Japan Station No. 1: Beauty Caught Within Tragic Circumstances


From the distance we see four friends: George, Jeff, Rachel, and Ashley; they’re holding each other’s hands and spinning round and round in a circle, with their eyes closed, smiles traced on their healthy, young faces. The year is 2019 and the four friends are playing in the backyard of Rachel’s house, a small blue bungalow on the far reaches of the wealthy neighborhood St. Thomas. George is the youngest and he holds onto Ashley’s hand tighter than the others, his stomach curling up with knots, as he screams in delight and pure ecstasy. The grass is soft and fresh under his bare feet. He steps on a ladybug, squashing it, red splatter spilling on the green, but he doesn’t seem to notice. His eyes stay focused on Ashley, his crush since second grade, the girl not of his dreams, but of a reality, that has not begun to be caught in his grasp, as of yet. He’s floating up and up, jumping sky high, as a Charlie Parker record plays on a turntable, in the background. Rachel is drunk. No one knows this except for Rachel. Every morning she takes a bottle of Jim Bean and mixes it with some Sprite, drinks the concoction in several gulps out of a Styrofoam glass. She’s seen her older brother Andrew Se do it, and she’s always been startled by clichés, fascinated by how they can alter a person’s story, for better, or for shitty. So she drinks, casually ducks her face into her shoulder, each time, there is a rising swell flowing up within her insides. But she doesn’t vomit. She stays calm, keeps going. She’s young, and she’s too busy basking in ignorance. Jeff is the loud one, but not obnoxious. He has a confidence that draws people in, latching them to his friend’s circle, looking forward to his presence. He doesn’t want to spin around in a circle, thinks it looks too much like dancing, and he’s not a dancer. He has two left feet; his secret, not yours to know. The wind is quiet but it pulses through the backyard like an approaching avalanche of sound. Jeff likes to think he can hear voices in the wind. He once heard of this guy named Bryan who was trying to contact his lady-friend Abigail. But that didn’t happen, because the distance between them was like a mountain range—large and impossible to scale. Ashley doesn’t know how much George likes him, knows the tale of the male protagonist charmingly soliciting the female character in every great American novel, every great British novel, every great Latin-American novel, every great Japanese novel, every great novel to begin a life with. She does know this: boys only want one thing, and it’s not your heart. However, they’re both too young to know what they want, so she just continues to spin until her eyes open up, and she lets go of George’s hand, because as her fingers leave his tightly held grasp, hundreds of meteors strike down on St. Thomas, and annihilate every living soul, that has ever had a caring thought for another person.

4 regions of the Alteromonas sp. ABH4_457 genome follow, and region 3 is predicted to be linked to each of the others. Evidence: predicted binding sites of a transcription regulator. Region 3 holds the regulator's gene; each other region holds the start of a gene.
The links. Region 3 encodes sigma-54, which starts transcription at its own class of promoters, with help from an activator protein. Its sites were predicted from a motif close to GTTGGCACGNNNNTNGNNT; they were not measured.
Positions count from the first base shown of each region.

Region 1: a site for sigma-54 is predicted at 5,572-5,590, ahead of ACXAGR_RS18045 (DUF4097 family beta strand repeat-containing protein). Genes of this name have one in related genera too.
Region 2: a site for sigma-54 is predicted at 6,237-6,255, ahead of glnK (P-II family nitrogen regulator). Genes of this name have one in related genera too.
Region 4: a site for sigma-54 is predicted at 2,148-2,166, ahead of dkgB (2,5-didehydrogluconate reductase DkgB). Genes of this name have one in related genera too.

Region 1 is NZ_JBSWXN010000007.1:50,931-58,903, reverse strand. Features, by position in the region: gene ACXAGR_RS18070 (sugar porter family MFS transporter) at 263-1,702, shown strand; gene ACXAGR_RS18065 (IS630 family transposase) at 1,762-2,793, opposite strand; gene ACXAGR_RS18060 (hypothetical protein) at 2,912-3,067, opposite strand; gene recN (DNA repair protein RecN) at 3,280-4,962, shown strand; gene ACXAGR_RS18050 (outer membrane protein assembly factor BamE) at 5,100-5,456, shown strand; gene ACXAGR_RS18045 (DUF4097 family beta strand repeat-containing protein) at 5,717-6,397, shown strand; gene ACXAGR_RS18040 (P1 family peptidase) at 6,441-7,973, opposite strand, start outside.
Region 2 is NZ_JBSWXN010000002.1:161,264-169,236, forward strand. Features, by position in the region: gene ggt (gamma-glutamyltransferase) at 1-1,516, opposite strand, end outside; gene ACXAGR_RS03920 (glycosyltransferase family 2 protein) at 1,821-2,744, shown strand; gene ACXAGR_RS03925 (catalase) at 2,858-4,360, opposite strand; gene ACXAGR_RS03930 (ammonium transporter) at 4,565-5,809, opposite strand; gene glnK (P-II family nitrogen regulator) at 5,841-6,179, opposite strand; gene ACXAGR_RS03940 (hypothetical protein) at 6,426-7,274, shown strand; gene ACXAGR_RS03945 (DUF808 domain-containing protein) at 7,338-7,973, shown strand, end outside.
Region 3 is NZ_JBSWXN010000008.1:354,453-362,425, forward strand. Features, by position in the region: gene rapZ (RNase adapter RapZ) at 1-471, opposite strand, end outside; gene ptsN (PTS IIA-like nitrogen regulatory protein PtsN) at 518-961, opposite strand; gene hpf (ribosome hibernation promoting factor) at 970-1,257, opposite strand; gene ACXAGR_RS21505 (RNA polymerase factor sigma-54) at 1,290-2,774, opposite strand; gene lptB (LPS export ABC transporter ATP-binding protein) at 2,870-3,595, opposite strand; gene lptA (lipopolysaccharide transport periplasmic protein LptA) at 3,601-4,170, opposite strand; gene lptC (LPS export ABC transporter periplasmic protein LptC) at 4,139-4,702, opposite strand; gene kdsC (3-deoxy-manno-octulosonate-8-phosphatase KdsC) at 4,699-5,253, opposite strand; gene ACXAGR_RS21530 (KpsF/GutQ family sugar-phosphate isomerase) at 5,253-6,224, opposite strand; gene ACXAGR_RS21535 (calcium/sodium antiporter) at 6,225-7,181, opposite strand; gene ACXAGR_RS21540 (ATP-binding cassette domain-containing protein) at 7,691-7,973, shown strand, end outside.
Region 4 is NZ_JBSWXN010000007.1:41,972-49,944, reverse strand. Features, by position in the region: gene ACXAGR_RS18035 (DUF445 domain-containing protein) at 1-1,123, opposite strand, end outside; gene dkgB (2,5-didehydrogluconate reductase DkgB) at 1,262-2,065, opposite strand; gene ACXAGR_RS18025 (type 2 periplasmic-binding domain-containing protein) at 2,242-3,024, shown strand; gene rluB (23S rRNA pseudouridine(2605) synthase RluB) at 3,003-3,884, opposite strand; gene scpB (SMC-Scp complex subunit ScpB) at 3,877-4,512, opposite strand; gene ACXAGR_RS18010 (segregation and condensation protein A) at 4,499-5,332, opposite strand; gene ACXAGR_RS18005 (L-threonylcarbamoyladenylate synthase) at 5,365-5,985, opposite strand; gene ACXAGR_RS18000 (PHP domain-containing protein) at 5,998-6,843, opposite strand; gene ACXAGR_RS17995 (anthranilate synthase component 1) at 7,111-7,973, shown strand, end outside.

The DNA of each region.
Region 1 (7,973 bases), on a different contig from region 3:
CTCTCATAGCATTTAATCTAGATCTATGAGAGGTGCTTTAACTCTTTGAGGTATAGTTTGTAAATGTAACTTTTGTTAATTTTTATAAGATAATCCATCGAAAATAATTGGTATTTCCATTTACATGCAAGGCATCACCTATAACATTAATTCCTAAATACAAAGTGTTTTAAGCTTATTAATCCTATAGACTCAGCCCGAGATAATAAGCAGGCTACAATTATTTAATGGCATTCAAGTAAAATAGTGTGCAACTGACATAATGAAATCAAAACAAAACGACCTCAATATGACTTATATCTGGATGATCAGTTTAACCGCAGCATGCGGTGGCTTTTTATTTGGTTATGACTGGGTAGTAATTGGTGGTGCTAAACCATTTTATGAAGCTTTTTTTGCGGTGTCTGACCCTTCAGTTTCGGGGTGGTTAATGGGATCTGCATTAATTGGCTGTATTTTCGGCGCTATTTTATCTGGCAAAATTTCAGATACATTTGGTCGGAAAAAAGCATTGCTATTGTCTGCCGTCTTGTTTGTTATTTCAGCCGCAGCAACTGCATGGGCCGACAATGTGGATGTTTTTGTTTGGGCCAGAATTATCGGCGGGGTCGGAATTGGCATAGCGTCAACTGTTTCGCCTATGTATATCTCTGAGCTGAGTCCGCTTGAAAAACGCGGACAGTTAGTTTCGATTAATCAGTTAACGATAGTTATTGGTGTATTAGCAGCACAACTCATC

Andy Tran is a young professional working and living in the Washington DC metro area. His work has been featured in The Virginia. Normal, Defenestration Magazine, and Calliope, and currently at Queens Mob Teahouse. He's a graduate of Virginia Commonwealth University, and he has a degree in English.

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